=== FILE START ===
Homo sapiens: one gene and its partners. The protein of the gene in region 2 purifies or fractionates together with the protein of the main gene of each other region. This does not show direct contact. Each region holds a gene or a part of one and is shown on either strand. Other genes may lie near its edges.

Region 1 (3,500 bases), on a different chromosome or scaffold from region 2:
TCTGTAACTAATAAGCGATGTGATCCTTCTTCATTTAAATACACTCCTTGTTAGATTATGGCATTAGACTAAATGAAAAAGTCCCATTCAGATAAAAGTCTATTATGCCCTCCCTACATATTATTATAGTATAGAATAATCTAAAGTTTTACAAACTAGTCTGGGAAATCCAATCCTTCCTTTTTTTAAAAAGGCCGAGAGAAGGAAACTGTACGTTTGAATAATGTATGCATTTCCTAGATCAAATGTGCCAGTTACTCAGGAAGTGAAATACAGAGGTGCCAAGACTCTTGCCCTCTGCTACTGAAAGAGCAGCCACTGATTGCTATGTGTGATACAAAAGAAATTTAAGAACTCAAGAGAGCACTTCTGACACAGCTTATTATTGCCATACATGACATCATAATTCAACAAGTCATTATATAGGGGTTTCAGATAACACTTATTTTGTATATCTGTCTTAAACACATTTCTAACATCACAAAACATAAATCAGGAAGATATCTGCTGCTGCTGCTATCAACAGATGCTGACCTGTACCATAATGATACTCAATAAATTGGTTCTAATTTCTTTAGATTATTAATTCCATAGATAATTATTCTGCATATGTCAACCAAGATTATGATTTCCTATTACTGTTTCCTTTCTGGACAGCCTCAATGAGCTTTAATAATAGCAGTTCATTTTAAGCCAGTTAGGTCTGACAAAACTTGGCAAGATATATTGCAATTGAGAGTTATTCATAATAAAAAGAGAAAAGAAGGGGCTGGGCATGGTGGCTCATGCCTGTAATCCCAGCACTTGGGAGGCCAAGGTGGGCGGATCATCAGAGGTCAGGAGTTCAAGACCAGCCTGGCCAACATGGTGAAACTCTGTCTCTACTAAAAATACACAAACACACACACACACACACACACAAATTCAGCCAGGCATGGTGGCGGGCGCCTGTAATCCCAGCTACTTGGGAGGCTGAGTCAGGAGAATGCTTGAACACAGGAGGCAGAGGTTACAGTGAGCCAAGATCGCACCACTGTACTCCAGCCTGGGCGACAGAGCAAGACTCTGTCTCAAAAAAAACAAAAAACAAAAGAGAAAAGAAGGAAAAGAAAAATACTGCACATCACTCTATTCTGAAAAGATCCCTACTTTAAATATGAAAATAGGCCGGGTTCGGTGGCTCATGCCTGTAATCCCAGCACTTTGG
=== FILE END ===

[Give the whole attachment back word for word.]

Homo sapiens: one gene and its partners. The protein of the gene in region 2 purifies or fractionates together with the protein of the main gene of each other region. This does not show direct contact. Each region holds a gene or a part of one and is shown on either strand. Other genes may lie near its edges.

Region 1 (3,500 bases), on a different chromosome or scaffold from region 2:
TCTGTAACTAATAAGCGATGTGATCCTTCTTCATTTAAATACACTCCTTGTTAGATTATGGCATTAGACTAAATGAAAAAGTCCCATTCAGATAAAAGTCTATTATGCCCTCCCTACATATTATTATAGTATAGAATAATCTAAAGTTTTACAAACTAGTCTGGGAAATCCAATCCTTCCTTTTTTTAAAAAGGCCGAGAGAAGGAAACTGTACGTTTGAATAATGTATGCATTTCCTAGATCAAATGTGCCAGTTACTCAGGAAGTGAAATACAGAGGTGCCAAGACTCTTGCCCTCTGCTACTGAAAGAGCAGCCACTGATTGCTATGTGTGATACAAAAGAAATTTAAGAACTCAAGAGAGCACTTCTGACACAGCTTATTATTGCCATACATGACATCATAATTCAACAAGTCATTATATAGGGGTTTCAGATAACACTTATTTTGTATATCTGTCTTAAACACATTTCTAACATCACAAAACATAAATCAGGAAGATATCTGCTGCTGCTGCTATCAACAGATGCTGACCTGTACCATAATGATACTCAATAAATTGGTTCTAATTTCTTTAGATTATTAATTCCATAGATAATTATTCTGCATATGTCAACCAAGATTATGATTTCCTATTACTGTTTCCTTTCTGGACAGCCTCAATGAGCTTTAATAATAGCAGTTCATTTTAAGCCAGTTAGGTCTGACAAAACTTGGCAAGATATATTGCAATTGAGAGTTATTCATAATAAAAAGAGAAAAGAAGGGGCTGGGCATGGTGGCTCATGCCTGTAATCCCAGCACTTGGGAGGCCAAGGTGGGCGGATCATCAGAGGTCAGGAGTTCAAGACCAGCCTGGCCAACATGGTGAAACTCTGTCTCTACTAAAAATACACAAACACACACACACACACACACACAAATTCAGCCAGGCATGGTGGCGGGCGCCTGTAATCCCAGCTACTTGGGAGGCTGAGTCAGGAGAATGCTTGAACACAGGAGGCAGAGGTTACAGTGAGCCAAGATCGCACCACTGTACTCCAGCCTGGGCGACAGAGCAAGACTCTGTCTCAAAAAAAACAAAAAACAAAAGAGAAAAGAAGGAAAAGAAAAATACTGCACATCACTCTATTCTGAAAAGATCCCTACTTTAAATATGAAAATAGGCCGGGTTCGGTGGCTCATGCCTGTAATCCCAGCACTTTGG